The municipality of La Ceiba has implemented a paid parking system in el centro (the center of town) to help alleviate parking and traffic problems. The area includes the major north-south streets of San Isidro, 14 de Julio, and La República, from a few blocks south of the municipal palace north toward the ocean as well as parts of some east-west streets.
A lot of self-generated confusion and lack of information about the new system has ensued, partly due to changes that have been made since the initial announcement. There is no signage indicating that parking payment is required and as a result, many have found out the hard way by having their tire locked by the 'parking police'. Word has been disseminated through local radio and television programs, but even the newspaper articles have been contradictory as to the cost, areas covered, fines, and how and where the permits can be purchased.
Wherever you see the parking spaces marked in white as in this photo, that means that these are paid parking spots. You must purchase a parking permit from a nearby store or the municipalidad (municipality building) and place it on the dashboard inside your car on so that it can be easily seen by the parking inspectors. Special areas are marked for motorcycles, which do not have to pay for parking, since obviously, permits left on them would be stolen. Additionally, I have heard, but can't verify, that special parking spots marked with blue paint are for specific business owners or managers.
Parking permits are available for L.5 on an hourly basis, L.30 on a daily basis, possibly weekly at a price I don't know, or L.300 monthly. The permits are punched with the day and hour. However, some drivers have reported that no hourly permits were available at any store in the city, with some even being out of daily permits, requiring drivers to purchase a weekly or monthly permit that they didn't need. Hopefully the muni will do a better job in the future of distributing the permits to vendors.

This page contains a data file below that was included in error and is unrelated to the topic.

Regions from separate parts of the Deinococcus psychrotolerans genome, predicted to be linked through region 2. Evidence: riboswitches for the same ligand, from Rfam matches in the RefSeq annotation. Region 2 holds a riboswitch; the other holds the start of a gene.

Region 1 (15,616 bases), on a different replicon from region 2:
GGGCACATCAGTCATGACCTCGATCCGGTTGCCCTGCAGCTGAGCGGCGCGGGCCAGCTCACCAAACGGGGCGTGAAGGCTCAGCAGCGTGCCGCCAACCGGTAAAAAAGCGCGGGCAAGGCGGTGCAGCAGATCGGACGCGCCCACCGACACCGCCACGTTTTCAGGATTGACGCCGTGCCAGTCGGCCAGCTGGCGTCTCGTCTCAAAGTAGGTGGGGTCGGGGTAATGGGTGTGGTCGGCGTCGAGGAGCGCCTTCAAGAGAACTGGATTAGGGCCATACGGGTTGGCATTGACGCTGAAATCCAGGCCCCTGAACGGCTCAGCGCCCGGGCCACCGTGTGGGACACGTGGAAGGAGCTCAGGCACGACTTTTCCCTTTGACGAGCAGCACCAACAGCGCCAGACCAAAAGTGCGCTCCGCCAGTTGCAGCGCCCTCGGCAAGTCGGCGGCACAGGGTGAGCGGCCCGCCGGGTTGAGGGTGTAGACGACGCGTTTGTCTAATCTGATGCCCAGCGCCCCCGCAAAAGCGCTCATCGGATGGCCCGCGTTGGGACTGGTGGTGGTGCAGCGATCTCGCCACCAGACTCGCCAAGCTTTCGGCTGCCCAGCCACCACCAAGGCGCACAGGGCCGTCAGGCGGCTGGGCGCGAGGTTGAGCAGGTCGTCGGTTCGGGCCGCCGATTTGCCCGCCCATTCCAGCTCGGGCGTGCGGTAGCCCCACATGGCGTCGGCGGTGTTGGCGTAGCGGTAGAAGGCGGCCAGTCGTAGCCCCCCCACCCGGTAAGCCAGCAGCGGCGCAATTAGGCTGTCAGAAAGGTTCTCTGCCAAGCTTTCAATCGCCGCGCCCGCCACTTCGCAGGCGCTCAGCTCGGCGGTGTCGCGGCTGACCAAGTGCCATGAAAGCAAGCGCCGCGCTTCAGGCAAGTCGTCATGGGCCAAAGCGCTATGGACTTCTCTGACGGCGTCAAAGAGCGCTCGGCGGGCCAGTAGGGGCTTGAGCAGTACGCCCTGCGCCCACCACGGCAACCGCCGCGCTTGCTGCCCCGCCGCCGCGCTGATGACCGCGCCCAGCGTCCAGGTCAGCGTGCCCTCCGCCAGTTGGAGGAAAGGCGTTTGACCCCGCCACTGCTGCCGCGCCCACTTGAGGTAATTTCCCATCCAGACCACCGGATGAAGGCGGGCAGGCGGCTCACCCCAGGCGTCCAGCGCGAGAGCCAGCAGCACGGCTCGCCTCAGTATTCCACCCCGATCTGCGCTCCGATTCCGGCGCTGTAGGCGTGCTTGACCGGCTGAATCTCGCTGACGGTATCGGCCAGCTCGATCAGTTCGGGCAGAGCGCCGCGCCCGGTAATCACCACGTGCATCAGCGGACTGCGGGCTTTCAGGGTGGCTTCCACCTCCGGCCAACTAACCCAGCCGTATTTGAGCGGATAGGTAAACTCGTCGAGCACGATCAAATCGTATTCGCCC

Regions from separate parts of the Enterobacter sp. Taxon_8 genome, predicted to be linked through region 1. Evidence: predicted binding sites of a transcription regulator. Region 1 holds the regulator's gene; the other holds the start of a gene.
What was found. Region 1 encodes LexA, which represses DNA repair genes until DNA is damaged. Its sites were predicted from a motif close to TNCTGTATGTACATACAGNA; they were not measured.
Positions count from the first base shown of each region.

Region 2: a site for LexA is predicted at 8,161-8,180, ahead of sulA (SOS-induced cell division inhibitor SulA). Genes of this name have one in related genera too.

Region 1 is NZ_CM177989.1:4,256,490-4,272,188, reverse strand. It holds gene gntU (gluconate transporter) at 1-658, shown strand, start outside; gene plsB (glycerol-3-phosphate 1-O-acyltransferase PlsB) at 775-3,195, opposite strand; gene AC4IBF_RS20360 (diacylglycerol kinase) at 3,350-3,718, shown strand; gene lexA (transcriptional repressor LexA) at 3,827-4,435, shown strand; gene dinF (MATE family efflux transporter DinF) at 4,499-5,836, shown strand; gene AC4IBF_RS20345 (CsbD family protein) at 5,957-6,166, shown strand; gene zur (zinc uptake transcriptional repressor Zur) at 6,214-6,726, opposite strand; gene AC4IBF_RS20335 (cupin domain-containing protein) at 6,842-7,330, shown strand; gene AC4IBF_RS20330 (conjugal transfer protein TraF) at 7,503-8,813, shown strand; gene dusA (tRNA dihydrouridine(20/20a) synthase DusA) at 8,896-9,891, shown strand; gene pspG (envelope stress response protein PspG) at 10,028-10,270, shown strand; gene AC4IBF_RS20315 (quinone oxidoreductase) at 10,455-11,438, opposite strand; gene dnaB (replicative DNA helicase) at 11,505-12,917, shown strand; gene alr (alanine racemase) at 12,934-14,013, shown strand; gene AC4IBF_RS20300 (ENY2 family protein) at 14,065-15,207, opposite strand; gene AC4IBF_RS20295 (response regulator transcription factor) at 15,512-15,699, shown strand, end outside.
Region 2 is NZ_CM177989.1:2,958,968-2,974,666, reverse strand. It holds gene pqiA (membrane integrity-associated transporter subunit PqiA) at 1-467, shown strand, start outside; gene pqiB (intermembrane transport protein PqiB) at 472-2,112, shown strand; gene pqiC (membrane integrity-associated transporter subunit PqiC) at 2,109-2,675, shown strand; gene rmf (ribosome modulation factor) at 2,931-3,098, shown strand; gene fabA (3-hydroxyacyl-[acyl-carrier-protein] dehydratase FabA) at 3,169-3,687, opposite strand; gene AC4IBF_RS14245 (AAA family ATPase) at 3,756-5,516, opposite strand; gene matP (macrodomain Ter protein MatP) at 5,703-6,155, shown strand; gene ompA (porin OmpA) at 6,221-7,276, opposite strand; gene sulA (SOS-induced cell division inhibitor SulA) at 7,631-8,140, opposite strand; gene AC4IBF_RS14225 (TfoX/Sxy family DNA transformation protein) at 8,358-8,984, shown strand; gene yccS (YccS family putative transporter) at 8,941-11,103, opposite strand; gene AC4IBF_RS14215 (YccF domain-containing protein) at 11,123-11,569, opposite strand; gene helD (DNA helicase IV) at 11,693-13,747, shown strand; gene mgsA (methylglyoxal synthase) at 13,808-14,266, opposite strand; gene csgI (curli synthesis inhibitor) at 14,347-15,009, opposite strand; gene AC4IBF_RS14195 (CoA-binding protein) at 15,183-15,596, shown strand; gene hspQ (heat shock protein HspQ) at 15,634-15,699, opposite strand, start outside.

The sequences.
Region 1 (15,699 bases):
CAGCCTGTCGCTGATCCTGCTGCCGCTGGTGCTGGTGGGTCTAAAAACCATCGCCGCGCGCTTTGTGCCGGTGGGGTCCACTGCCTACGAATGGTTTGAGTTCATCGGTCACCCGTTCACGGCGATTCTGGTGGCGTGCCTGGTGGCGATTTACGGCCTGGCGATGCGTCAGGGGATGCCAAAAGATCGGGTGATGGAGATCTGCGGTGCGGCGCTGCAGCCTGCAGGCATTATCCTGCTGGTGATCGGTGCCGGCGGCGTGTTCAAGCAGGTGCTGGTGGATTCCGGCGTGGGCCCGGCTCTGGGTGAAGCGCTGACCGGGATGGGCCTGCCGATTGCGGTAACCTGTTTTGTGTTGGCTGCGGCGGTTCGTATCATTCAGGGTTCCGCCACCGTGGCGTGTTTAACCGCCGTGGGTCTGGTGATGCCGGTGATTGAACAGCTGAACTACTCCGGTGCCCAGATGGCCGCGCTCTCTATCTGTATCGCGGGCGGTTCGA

The new el centro area parking restrictions is being strictly enforced. A news article reported that the hours in which permits are required are 8 am to 6 pm Monday through Friday and 7 am to noon on Saturdays. Tire locks (boots) are placed on vehicles with no permit, those parked badly or facing the wrong direction, or those parked in the yellow no parking areas. In order to free your vehicle, if a ticket wasn't left on your vehicle, you must go to the municipalidad to get it and then the L.500 fine must be paid at a bank. Then you return to the municipalidad to arrange for someone to come to unlock the boot and go back to your vehicle to wait. The fine for parking in a handicapped spot is L.1,000.
Visitors and even many residents have been caught by surprise due to the lack of signage and lack of information about where the permits can be purchased. Many wonder whether their car will be "booted" while they go up and down the street searching for a store, sometimes blocks away, which sells the permits. A big sign in the windows of such stores would be helpful — and one reader has reported that signs with the parking logo are now being used (a square tilted at an angle with a street running through it).
After hearing many complaints about the size of parking spots on television programs, El Jefe measured one of them. It was exactly the length of our vehicle! So unless you have a compact car or your vehicle has the ability to slide sideways into a parking spot, you'll be out of luck in a crowded area.
If the system gets a little more organized it should be a help for downtown businesses, in which it is usually impossible to find a place to park. We have generally avoided shopping or dining in el centro when possible due to inability to find a spot, using the 'one person drives around the block while the other person runs into the store' method, which of course only contributes to the traffic congestion. The new system has freed up parking in el centro but apparently has only moved the problem to the outlying areas where other businesses may now suffer from parking congestion which prevents their customers from visiting. A municipal or private parking lot with frequent and cheap transportation to el centro might be a better solution. I'd like to see the cute little "train" used for that!
So, now you know what I know. Please feel free to add any information in the comments section as my information has come through the grapevine, the news articles have sometimes been inaccurate, and, of course, the rules could be changed at any time.
See also the update: More on La Ceiba paid parking